The Czech Parliament has joined other nations in rejecting the European Union’s decision to remove “Made in Israel” labels from products originating in Judea Samaria, eastern Jerusalem, and the Golan Heights.
The Czech Republic’s lower house of parliament on Thursday passed a resolution calling on the Czech government to ignore the recent European Union (EU) guidelines which require that products made in Israeli communities in Judea and Samaria and the Golan Heights be specially labeled, singling them out for boycotts.
In its resolution, the Chamber of Deputies said the guidelines were “motivated by a political positioning versus the State of Israel.”
The vote reflected a long and strong trade and diplomatic relationship between Israel and the Czech Republic, particularly since its emergence from communist rule in 1989.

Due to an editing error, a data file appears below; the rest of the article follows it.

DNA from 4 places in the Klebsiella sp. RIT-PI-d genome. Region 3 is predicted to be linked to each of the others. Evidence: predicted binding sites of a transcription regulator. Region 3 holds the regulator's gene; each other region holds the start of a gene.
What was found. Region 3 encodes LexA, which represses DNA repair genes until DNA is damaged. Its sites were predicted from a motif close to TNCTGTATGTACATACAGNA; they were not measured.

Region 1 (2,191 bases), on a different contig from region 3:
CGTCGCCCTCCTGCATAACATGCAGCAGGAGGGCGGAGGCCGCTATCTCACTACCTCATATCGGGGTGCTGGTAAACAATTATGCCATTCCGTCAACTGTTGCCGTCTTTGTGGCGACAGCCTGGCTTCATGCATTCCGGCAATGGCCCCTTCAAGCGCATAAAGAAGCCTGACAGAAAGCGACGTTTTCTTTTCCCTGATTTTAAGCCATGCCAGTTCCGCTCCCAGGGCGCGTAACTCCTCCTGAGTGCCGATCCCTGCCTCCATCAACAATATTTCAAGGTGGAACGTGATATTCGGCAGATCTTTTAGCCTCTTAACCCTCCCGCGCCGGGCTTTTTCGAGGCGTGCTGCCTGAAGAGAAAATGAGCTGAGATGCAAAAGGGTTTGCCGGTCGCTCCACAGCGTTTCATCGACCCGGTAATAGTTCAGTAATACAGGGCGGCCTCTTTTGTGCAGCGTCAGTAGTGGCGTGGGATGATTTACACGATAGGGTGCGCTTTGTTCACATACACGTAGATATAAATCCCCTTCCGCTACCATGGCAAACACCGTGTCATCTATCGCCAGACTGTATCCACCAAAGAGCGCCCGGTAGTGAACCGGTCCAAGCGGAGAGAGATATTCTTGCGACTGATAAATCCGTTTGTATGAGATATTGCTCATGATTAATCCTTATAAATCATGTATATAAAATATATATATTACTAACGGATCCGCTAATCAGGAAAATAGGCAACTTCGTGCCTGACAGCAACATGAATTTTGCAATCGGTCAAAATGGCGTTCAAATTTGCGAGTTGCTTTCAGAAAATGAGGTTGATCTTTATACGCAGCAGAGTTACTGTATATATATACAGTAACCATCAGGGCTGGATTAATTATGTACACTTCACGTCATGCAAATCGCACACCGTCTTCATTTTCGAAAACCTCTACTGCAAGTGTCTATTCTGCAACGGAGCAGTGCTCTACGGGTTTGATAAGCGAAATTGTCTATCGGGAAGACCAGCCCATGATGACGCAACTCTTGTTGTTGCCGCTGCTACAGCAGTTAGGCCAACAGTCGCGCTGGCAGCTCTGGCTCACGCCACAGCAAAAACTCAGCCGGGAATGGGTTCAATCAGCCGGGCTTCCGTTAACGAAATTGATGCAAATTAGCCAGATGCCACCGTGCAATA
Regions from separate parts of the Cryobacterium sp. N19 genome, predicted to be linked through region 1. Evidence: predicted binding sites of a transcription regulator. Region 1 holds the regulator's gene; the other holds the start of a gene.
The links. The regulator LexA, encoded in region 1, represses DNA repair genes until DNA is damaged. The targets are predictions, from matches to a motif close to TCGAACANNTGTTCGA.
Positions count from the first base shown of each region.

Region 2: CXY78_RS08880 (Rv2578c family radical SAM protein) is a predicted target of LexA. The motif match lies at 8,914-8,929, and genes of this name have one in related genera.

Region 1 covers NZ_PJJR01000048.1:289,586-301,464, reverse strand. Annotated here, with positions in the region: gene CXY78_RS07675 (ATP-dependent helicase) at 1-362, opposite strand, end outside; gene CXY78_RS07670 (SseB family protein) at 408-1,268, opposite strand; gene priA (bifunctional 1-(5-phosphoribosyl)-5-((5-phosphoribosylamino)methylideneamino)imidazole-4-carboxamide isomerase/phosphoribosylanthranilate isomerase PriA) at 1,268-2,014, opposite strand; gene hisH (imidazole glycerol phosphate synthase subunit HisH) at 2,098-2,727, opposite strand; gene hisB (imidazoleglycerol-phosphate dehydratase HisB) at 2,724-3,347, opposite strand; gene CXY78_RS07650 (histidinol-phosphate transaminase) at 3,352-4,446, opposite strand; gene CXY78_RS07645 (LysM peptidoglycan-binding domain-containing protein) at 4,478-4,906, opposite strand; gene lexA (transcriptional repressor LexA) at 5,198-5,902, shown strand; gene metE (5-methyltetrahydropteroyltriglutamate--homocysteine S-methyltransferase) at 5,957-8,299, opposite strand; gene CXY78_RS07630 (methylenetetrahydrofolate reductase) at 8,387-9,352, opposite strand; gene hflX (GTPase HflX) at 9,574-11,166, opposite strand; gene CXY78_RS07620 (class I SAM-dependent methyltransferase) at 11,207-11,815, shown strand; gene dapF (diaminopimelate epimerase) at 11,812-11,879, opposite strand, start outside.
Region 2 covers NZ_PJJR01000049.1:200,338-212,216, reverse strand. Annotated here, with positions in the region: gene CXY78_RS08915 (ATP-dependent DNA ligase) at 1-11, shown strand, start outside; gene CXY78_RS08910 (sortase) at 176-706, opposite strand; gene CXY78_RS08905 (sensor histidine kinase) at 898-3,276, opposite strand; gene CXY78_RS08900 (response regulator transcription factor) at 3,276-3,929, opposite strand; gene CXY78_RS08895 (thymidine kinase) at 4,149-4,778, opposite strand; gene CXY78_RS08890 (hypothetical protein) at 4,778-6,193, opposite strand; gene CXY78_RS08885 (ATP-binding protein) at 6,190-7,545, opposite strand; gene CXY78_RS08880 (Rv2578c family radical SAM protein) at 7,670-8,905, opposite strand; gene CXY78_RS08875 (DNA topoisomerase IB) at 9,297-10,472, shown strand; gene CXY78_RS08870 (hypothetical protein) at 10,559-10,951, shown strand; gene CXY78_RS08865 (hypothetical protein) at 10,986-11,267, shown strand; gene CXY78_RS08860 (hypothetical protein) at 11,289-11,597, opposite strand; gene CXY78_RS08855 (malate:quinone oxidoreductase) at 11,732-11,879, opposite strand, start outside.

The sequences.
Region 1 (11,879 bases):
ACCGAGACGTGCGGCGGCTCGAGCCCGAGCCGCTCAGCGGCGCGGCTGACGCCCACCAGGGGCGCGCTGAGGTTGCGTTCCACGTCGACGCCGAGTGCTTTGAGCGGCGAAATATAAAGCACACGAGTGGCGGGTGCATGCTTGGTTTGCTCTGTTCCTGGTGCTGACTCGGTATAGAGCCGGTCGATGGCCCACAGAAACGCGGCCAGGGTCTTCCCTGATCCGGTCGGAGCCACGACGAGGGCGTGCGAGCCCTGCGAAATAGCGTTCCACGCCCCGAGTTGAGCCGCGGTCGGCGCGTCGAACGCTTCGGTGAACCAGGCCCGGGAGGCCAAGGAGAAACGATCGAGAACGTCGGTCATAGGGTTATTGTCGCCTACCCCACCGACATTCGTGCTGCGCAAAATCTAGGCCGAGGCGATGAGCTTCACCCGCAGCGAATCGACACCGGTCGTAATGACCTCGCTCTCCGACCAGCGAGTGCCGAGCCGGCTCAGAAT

The Czech parliamentary resolution was supported by all government and opposition parties except for the Communists.
Culture Minister Daniel Hermann but thanked the lower house for the vote, but did not say whether the government would endorse it and ignore the EU guidelines. “It is necessary to reject these attempts that try to discriminate against the only democracy in the Middle East,” he said.
The Foreign Ministry in Prague said in a statement that the Czech Republic respected its EU commitments but that it considered Israel as a strategic partner and was keen on developing economic relations with the country.
Tomas Kraus, secretary of the Federation of Jewish Communities in the Czech Republic (FZO), welcomed the vote. He said that although anti-Semitism on the personal level was very low in most parts of Europe, especially the Czech Republic, in the international arena Israel was often being treated as the “collective Jew” and singled out. Kraus warned that measures such as the labeling “could be only a first step in a process – and where synagogues are burning, later entire cities will burn.”
Hungary has also declared it would not abide by the EU guidelines. Hungary’s foreign minister said last month in Jerusalem that Budapest would not label Israeli settlement goods, calling the EU guidelines “irrational.”
Greece also declared it opposed the guidelines.